Tech causes majority of RPAS accidents, not humans

By on 29 August, 2016
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Communication issues, not human error have been found to be the most common cause of RPAS incidents. This image shwos a Camclone T21 UAV fitted with CSIRO guidance system used to inspect power lines. Source: CSIRO (CC BY 3.0)

 

Researchers from Australia have analysed drone incidents and accidents the world over to determine the underlying cause of RPAS operations gone wrong. Surprisingly, the study showed technical problems were the cause of 64 per cent of the incidents, not operator error.

Researchers Dr Graham Wild and Dr Glenn Baxter from RMIT University’s School of Engineering, along with John Murray from Edith Cowan University, completed the first examination of more than 150 reported civil incidents occurring between 2006 and 2016 involving drones, or Remotely Piloted Aircraft Systems (RPAS).

Specifically, it was found that RPAS operations are more likely to experience loss of control in-flight, events during takeoff and in cruise, as well as equipment problems. The researchers have shown that technology issues, not human factors, are the key contributor in RPAS events. This is a significant finding, as it is contrary to the industry view which has held for the past quarter of a century that human factors are the key contributor.

The research came about after an incident earlier this year involving a drone and a British Airways Airbus A320 at Heathrow Airport.

Recently published in the journal Aerospace, the study “Exploring Civil Drone Accidents and Incidents to Help Prevent Potential Air Disasters” found that in most cases, broken communications links between the pilot and the RPAS were the cause of the incident, leading the researchers to call for the introduction of commercial aircraft-type regulations to govern the communications systems.

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In April 2016, a drone reportedly struck a British Airways passenger jet ahead of landing at Heathrow Airport.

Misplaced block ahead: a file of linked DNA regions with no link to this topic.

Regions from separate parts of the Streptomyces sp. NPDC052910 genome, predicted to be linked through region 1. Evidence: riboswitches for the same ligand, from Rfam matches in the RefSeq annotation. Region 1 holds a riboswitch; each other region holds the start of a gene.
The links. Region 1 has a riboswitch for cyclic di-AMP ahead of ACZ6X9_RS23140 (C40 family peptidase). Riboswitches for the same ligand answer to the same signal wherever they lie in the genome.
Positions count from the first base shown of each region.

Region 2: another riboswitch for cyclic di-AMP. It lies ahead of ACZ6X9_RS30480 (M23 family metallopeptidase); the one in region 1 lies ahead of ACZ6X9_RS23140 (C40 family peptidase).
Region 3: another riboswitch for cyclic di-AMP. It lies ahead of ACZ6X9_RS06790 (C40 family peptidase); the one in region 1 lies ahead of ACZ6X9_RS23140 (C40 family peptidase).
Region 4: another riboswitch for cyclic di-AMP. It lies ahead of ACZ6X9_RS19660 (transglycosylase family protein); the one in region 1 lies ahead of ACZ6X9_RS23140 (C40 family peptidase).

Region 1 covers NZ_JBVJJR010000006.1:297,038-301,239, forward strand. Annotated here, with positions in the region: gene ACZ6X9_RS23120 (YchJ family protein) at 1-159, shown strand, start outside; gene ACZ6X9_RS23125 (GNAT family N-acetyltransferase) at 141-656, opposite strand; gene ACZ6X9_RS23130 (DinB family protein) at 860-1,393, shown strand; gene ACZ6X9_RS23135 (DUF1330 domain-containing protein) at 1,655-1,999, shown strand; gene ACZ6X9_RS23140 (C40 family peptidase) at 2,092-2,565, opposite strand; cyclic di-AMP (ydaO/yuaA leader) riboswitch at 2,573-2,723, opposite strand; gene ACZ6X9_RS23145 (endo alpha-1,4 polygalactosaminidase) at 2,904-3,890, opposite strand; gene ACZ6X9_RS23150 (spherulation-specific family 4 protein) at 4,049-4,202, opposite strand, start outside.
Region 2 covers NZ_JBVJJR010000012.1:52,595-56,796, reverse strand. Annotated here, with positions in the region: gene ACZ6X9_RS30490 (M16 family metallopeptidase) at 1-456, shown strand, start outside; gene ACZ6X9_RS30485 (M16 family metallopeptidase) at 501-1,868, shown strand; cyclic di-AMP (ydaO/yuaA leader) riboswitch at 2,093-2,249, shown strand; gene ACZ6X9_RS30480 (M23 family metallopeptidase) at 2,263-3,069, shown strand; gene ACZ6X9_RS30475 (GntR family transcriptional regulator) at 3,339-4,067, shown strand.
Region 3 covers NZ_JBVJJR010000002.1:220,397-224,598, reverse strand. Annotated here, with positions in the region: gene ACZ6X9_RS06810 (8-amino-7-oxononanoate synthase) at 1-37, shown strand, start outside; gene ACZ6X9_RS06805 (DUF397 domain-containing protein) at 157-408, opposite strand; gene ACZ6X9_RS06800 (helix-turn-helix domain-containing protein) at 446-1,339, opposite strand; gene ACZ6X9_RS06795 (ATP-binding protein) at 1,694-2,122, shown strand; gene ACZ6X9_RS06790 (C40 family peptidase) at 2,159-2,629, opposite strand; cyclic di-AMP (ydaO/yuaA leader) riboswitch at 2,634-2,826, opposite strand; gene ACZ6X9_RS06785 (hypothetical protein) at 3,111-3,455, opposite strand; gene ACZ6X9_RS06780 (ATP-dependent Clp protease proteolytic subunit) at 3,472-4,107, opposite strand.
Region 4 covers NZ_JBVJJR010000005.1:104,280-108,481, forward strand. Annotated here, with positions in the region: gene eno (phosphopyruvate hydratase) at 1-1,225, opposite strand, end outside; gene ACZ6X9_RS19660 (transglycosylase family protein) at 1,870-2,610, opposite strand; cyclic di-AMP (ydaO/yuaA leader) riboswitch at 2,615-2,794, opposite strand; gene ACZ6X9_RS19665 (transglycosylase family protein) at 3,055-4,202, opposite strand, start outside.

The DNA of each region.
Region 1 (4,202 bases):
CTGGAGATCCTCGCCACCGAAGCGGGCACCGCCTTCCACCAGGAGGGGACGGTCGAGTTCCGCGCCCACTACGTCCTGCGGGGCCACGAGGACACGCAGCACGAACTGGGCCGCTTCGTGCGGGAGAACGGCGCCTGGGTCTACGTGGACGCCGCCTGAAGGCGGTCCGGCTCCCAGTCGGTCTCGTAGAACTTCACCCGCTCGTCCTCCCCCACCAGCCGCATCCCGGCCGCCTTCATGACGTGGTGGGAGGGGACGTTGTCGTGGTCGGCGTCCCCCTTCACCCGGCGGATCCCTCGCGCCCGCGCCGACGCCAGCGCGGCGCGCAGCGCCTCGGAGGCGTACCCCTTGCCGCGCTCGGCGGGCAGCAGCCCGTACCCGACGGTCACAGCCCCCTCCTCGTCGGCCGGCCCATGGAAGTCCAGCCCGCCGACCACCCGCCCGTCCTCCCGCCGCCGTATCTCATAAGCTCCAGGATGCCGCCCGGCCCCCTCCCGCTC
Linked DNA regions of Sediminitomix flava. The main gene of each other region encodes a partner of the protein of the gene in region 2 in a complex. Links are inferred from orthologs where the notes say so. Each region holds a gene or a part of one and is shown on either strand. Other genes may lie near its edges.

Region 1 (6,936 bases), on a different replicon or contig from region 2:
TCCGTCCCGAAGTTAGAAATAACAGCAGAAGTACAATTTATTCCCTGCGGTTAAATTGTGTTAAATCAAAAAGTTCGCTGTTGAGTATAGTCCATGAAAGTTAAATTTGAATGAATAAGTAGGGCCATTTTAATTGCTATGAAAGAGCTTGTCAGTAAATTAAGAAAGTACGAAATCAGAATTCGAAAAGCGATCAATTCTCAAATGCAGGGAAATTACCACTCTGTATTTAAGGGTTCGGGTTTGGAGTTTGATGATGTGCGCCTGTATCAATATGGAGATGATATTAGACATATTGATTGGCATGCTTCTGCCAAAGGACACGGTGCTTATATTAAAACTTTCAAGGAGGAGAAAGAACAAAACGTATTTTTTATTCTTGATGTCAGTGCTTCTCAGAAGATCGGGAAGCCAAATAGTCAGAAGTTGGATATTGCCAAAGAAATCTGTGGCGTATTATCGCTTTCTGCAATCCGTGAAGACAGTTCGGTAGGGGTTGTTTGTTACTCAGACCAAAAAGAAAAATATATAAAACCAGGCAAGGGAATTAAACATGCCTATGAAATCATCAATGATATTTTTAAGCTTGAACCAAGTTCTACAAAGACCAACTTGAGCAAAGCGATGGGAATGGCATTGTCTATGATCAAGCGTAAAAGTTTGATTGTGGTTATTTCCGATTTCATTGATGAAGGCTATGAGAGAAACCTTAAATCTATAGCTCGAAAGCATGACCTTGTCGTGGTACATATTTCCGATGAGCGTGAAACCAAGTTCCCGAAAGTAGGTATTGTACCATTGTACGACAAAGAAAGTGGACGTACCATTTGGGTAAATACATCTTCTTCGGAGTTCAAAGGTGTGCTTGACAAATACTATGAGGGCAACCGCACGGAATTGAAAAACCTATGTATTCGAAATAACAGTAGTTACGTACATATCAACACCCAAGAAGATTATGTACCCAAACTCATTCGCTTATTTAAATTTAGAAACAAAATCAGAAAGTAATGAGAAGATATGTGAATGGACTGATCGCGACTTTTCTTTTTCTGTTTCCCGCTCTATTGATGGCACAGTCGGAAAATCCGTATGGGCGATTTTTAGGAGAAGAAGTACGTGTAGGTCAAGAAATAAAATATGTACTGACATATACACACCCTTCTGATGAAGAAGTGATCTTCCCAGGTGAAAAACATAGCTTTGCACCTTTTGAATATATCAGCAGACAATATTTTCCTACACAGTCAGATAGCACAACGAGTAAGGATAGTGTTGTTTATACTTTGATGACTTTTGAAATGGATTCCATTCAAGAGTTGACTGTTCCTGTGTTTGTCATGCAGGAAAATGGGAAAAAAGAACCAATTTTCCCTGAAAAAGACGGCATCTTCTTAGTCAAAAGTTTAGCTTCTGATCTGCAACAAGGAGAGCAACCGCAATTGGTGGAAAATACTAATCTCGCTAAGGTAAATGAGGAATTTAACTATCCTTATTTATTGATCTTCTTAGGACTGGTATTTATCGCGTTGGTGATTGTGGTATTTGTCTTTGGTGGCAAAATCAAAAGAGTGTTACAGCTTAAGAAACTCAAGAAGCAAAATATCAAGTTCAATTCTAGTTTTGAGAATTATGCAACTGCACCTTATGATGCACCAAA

It is expected many incidents go unreported, and the researchers urge all RPAS operators to report their incidents as they arise.

“Understanding what happens to drones, even those that don’t cause damage to people or property, is essential to improve safety,” researcher Dr Graham Wild said.

Wild also asserted that regulators therefore should also be looking at technologies and not just focussing on operators.

The study’s findings illustrated the need for further airworthiness requirements for RPAS vehicles, as well as the mandatory reporting of all accidents or incidents.

“Large transport category aircraft, such as those from a Boeing or Airbus, are required to have triple redundant systems for their communications,” Wild said.

“But drones don’t and some of the improvements that have reduced the risks in those aircraft could also be used to improve the safety of drones.”

To overcome the issue, Wild said more robust communications systems, even on cheaper RPAS, could help prevent accidents.

Part of the problem with current regulations was related to the large difference in size between those drones that required licences and those that didn’t.” – Dr Graham Wild

In Australia, RPAS weighing less than 25kg do not require any airworthiness certificate, just licences for the pilot.

“Drones are being used for a wide range of tasks now and there are a lot of day-to-day activities that people want to use them for – delivering pizzas and packages, taking photos, geosurveying, firefighting, and search and rescue,” he said.

“It’s essential that our safety regulations keep up with this rapidly-growing industry.”

 

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